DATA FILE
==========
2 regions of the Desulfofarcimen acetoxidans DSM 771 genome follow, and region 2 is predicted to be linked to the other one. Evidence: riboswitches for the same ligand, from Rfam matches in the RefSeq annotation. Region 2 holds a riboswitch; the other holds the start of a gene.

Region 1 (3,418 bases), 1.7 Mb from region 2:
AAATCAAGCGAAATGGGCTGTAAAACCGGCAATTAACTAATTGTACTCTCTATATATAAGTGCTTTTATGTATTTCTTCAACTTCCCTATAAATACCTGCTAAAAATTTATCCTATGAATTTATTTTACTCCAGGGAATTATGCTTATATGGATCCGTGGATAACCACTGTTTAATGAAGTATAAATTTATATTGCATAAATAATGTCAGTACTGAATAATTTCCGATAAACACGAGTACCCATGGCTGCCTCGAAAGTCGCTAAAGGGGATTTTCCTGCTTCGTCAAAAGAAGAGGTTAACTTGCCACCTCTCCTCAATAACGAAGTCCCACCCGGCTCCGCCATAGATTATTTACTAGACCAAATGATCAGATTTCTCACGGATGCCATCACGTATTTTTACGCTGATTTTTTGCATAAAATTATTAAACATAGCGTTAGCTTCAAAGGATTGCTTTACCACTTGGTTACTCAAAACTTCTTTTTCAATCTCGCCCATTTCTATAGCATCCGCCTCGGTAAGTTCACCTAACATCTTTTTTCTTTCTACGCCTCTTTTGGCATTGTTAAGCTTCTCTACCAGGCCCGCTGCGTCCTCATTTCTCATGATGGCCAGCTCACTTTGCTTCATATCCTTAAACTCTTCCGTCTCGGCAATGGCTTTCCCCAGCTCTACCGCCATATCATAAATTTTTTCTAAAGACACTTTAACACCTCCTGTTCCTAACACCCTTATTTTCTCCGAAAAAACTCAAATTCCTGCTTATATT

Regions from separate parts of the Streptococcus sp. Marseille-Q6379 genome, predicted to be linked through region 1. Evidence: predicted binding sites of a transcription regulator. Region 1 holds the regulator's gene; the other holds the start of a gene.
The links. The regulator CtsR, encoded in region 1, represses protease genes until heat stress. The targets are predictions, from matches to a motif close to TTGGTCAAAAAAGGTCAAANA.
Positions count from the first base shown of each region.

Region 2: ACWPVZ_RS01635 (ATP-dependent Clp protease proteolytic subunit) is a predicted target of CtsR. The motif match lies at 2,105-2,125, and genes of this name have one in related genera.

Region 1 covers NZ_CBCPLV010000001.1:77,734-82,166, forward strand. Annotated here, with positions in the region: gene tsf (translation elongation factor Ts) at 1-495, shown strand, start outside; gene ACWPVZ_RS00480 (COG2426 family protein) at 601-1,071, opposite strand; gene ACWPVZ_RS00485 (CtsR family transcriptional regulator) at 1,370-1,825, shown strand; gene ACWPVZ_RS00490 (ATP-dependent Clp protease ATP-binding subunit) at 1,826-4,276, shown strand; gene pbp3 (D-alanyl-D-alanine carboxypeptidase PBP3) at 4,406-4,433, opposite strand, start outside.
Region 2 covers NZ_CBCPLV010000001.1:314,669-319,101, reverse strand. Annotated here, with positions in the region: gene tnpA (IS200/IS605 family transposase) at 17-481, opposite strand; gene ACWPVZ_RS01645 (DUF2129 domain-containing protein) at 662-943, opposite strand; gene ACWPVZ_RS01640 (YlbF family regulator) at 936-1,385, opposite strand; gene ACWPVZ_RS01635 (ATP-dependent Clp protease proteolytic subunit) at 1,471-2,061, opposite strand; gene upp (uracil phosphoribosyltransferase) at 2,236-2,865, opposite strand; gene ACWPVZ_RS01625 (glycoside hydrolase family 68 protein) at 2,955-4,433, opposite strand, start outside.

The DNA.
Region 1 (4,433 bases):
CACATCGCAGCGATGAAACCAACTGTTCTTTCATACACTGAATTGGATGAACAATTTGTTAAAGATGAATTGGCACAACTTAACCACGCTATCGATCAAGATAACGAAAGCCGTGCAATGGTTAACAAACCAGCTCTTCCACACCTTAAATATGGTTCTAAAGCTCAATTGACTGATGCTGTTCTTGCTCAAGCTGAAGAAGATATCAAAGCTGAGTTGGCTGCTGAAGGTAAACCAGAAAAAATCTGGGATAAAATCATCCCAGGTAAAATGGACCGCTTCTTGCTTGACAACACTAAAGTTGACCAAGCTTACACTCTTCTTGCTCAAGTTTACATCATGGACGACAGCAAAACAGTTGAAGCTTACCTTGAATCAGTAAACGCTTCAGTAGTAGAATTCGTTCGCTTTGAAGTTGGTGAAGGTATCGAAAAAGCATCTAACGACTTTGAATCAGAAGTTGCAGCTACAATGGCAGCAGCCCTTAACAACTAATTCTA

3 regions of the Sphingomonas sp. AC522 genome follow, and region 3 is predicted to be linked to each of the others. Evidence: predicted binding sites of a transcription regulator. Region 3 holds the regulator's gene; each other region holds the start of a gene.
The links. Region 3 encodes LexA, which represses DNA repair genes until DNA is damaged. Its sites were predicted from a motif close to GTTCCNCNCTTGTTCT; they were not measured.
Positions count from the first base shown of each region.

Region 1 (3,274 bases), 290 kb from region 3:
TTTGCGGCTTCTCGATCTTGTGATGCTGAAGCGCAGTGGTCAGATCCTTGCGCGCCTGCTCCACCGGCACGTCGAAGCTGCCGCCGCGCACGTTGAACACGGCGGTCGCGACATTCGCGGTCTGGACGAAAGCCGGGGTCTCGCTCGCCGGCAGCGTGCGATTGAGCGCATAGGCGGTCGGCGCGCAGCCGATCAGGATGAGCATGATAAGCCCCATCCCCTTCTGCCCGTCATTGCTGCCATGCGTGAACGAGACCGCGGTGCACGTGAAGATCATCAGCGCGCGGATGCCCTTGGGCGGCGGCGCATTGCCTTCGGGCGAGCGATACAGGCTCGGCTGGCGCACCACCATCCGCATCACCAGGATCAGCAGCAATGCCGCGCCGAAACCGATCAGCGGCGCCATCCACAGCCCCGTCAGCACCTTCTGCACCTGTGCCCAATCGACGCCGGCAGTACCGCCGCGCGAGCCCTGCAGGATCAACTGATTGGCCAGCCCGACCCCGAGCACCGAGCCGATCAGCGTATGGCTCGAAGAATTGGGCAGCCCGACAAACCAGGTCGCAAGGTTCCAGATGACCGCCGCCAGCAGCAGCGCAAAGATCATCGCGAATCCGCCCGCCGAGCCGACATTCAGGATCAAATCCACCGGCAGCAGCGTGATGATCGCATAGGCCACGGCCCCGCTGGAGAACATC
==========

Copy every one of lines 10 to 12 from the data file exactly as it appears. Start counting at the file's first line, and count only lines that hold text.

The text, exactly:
The DNA.
Region 1 (4,433 bases):
CACATCGCAGCGATGAAACCAACTGTTCTTTCATACACTGAATTGGATGAACAATTTGTTAAAGATGAATTGGCACAACTTAACCACGCTATCGATCAAGATAACGAAAGCCGTGCAATGGTTAACAAACCAGCTCTTCCACACCTTAAATATGGTTCTAAAGCTCAATTGACTGATGCTGTTCTTGCTCAAGCTGAAGAAGATATCAAAGCTGAGTTGGCTGCTGAAGGTAAACCAGAAAAAATCTGGGATAAAATCATCCCAGGTAAAATGGACCGCTTCTTGCTTGACAACACTAAAGTTGACCAAGCTTACACTCTTCTTGCTCAAGTTTACATCATGGACGACAGCAAAACAGTTGAAGCTTACCTTGAATCAGTAAACGCTTCAGTAGTAGAATTCGTTCGCTTTGAAGTTGGTGAAGGTATCGAAAAAGCATCTAACGACTTTGAATCAGAAGTTGCAGCTACAATGGCAGCAGCCCTTAACAACTAATTCTA